We create a custom response about, set an header that will set the encoding of our pages to utf-8 and then pass that response object to the frontcontroller. But wait, we just introduced two new things, the frontController and the resource plugins. Let's start with the frontController. The frontController handles a lot of stuff for us, so we don't have to bother. In an MVC environment like ours, the frontController holds the request object.
It sends the request to an action depending on the defined routes. If the frontController does not find the action defined by the routes or if there is an error in the action itself then it will call the errorHandler plugin. Finally it takes the response object and passes it to the viewRenderer so that the data can be send the data back to the user as an html page. At every step of the frontController emits events. We will see later that you can listen to those events with plugins. So our plugins could modify the request before it reaches an action or for example modify a response after the action has been executed.
The resource plugins are a new feature that got introduced in ZF 1. It allows you to reduce the amount of code in the bootstrap by putting resources code into plugins instead of having all the code in the bootstrap. The other advantage of the resource plugins is that they can be reused and shared between multiple apps.
You can also find more information about the available resources in the resources documentation. Of course you can also write your own resources. To get an instance of a bootstrap resource plugin just call the getResource method of the bootstrap object. To configure resources open your application. We now setup our logger, to log errors and other information. We use the Zend Framework log stream write component.
APPLICATION.INI Cheat Sheet For Your Zend Framework Application
Here we tell the logging component that we want to write our messages in a file called application. Instead of writing log messages into a file we could also send them to firebug using the firebug writer.
In this part we set the encoding of our html views to utf-8 or use another encoding, but it should be the same you used for the response when initializing the frontcontroller. As doctype we use html5 because for the layout we will use html5 markup. Some PHP frameworks prefer conventions over configuration concept, where most of your parameters are hard-coded and do not require configuration.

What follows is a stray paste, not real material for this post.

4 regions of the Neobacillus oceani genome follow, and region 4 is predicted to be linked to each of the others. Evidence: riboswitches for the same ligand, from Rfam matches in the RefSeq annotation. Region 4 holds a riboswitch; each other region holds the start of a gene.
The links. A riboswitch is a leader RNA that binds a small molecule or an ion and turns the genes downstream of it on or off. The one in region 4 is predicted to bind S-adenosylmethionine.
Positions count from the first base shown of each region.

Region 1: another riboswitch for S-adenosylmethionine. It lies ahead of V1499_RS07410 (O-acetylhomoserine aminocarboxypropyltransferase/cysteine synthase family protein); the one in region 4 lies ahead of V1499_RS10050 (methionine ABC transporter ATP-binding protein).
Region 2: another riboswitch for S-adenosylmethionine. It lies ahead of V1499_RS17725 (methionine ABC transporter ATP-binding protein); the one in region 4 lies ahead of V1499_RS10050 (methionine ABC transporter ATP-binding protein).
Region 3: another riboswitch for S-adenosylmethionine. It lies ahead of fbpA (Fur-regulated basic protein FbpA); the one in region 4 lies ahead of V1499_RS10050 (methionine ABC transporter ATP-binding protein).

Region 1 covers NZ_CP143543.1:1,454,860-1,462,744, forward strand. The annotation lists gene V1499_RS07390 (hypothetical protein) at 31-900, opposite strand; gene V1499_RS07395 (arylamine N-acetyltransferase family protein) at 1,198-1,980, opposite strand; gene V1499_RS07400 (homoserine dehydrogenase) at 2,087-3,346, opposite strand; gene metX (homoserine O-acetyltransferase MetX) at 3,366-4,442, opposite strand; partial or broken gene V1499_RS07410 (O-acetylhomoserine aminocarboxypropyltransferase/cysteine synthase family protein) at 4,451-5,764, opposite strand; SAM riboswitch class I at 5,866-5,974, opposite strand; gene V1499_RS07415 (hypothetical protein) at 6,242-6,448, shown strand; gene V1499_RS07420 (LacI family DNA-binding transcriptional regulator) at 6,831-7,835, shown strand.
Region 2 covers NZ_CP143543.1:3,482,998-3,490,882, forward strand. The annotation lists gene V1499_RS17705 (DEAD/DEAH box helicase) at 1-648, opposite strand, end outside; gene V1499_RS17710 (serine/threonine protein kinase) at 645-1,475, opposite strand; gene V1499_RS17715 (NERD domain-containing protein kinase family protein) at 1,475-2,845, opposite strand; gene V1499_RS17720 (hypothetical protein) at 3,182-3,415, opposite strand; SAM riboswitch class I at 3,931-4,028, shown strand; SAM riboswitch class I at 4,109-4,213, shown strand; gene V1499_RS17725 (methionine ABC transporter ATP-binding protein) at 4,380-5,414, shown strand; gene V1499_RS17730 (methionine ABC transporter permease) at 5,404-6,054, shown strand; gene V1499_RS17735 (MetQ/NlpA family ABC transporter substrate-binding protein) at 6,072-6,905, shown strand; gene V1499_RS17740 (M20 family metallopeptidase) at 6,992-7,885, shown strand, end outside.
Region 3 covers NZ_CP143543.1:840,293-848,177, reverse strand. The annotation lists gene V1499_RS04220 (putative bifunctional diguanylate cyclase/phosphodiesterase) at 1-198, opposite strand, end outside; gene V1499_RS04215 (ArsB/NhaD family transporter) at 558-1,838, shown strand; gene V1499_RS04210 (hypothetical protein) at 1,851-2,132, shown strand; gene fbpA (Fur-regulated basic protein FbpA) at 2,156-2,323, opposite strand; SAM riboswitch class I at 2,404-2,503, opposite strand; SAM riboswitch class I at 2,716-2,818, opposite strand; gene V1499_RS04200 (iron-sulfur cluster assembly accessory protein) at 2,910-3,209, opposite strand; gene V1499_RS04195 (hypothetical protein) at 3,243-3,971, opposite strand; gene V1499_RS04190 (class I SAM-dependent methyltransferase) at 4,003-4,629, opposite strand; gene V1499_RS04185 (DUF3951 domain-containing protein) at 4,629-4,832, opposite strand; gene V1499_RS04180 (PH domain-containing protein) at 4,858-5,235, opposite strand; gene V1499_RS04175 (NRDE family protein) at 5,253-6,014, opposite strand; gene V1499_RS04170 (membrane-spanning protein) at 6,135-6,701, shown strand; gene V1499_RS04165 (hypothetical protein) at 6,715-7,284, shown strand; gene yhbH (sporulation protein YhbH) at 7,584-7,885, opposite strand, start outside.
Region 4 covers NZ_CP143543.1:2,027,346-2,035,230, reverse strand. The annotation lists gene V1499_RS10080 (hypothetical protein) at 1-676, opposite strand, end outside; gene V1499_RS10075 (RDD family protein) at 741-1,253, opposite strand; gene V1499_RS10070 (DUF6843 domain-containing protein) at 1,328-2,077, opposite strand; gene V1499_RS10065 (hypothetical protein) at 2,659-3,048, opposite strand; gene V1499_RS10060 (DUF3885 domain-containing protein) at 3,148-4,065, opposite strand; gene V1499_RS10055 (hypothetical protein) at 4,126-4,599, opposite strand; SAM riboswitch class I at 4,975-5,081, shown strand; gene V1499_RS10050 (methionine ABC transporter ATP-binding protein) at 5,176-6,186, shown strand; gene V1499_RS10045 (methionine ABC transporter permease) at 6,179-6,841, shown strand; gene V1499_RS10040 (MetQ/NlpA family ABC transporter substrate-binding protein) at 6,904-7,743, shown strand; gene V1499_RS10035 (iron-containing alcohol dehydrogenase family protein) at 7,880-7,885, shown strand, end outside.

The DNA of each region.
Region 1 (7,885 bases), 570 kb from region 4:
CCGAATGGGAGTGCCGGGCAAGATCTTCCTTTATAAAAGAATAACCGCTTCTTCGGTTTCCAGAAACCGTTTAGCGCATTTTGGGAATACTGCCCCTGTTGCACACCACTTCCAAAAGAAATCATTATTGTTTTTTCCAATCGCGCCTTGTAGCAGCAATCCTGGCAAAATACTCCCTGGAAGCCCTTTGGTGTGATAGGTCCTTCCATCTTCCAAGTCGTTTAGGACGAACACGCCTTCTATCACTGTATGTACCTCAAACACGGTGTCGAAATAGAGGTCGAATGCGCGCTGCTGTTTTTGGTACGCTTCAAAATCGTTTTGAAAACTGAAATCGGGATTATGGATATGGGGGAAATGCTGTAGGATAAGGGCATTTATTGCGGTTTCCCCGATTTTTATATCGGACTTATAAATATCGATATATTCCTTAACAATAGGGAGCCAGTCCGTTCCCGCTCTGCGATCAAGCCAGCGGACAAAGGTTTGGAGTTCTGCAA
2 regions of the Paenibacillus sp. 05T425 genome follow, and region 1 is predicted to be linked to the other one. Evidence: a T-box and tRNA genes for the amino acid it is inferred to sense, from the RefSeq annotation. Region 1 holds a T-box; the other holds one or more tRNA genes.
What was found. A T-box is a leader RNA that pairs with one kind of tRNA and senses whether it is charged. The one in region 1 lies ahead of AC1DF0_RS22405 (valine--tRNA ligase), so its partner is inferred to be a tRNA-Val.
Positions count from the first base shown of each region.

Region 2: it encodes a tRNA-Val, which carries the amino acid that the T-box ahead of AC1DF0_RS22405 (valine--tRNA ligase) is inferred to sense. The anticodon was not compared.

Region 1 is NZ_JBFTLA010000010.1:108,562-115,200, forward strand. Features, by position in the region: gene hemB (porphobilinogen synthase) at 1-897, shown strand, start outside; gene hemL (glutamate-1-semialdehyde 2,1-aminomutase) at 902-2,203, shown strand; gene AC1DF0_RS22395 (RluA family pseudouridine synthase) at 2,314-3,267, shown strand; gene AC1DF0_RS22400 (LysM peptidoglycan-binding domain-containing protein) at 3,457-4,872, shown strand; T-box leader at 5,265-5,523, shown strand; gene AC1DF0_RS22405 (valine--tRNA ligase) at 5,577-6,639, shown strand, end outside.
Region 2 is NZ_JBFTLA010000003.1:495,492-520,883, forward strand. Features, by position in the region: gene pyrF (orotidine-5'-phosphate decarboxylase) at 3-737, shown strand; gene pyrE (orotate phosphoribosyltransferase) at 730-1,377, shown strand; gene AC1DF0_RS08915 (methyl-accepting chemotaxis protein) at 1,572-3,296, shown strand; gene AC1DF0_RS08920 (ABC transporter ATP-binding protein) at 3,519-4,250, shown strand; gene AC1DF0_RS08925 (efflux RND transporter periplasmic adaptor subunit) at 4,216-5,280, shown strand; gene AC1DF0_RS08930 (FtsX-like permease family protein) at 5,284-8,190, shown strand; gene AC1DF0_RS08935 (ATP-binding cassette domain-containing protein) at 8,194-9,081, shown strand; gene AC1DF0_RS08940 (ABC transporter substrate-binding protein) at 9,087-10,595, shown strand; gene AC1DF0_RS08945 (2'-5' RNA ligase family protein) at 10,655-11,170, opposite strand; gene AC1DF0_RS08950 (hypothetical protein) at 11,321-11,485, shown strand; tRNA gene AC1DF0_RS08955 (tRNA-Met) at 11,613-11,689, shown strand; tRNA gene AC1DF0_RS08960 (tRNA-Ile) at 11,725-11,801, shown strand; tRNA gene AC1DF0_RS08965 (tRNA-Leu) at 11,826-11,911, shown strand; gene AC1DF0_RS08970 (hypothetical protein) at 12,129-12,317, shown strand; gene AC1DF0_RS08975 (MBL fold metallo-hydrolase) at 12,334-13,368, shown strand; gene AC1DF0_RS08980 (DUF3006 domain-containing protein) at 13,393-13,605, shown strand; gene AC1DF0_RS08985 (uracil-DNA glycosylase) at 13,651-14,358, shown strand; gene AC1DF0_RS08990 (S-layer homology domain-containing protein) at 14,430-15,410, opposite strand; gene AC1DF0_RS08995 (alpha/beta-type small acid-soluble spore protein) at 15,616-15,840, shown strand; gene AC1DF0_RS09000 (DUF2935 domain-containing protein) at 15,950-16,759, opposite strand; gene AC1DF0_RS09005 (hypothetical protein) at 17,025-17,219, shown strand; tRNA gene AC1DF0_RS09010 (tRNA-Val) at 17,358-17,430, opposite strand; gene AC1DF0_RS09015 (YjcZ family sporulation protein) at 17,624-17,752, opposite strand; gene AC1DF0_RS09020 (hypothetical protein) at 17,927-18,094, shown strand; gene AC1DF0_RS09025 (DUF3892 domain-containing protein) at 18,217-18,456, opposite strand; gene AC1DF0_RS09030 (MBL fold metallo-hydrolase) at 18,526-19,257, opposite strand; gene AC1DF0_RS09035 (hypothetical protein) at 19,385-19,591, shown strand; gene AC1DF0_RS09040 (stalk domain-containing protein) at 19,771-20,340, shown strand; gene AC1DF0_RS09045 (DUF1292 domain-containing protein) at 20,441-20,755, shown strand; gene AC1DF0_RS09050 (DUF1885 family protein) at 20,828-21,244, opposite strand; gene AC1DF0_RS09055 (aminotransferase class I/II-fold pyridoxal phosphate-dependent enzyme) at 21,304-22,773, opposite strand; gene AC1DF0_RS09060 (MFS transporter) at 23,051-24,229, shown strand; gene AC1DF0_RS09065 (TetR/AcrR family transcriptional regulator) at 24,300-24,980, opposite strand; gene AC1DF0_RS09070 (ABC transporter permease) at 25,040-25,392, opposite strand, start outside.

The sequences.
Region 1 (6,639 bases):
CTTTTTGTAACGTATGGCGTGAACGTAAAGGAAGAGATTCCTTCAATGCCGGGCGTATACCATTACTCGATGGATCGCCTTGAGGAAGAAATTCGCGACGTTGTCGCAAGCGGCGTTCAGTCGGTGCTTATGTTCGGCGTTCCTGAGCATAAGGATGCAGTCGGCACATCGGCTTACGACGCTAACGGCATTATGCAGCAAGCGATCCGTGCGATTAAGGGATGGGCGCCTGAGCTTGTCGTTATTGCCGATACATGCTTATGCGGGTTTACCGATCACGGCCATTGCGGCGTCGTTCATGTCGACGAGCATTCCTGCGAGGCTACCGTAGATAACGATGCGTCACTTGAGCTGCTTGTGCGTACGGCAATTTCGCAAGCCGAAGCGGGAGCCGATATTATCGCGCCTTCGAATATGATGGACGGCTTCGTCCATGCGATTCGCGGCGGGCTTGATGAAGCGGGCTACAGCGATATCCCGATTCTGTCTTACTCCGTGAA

This makes it faster to develop the application, but makes it less customizable. In Zend Framework 3, the configuration over conventions concept is used, so you can customize any aspect of your application, but have to spend some time for learning how to do that. Let's look at this subdirectory in more details figure 3. Figure 3. Configuration files. It is used by the application on start up for determining which application modules should be loaded and which services to create by default. Below, the content of application. You can see that the configuration file is just a usual PHP nested associative array, and each component may have a specific key in that array.
You can provide inline comments for the array keys to make it easier for others to understand what each key means. In line 3 we have the modules key defining which modules will be loaded on start up. You can see that the module names are stored inside of another config file modules. Summing up, you typically use the main application.
In this file you can also tune the service manager.
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It is not recommended to add more keys in this file. And let's also look inside the modules. Currently, you have the following modules installed in your website:. The Application module is a module containing your app's files.
Zend Framework – Add custom resource type to autoloader
All other modules listed are Zend Framework components. In ZF3, a special Composer plugin called component installer was introduced. And the installer injected those components' module names here, in modules. These config files are automatically loaded and recursively merged with the module-provided config files, that's why their directory is named autoload. Here are some hints:.
For example, here you can store parameters which override the default parameters of some module. For example, here you can store your database credentials. Each developer usually has a local database when developing and testing the website. The developer thus will edit the local.
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When you install your site to the production server, you will edit the local. Each developer in your team then renames the local. This local. If you remember, we enabled the development mode earlier in the Zend Skeleton Application chapter. The development.
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This allows you to override some parameters.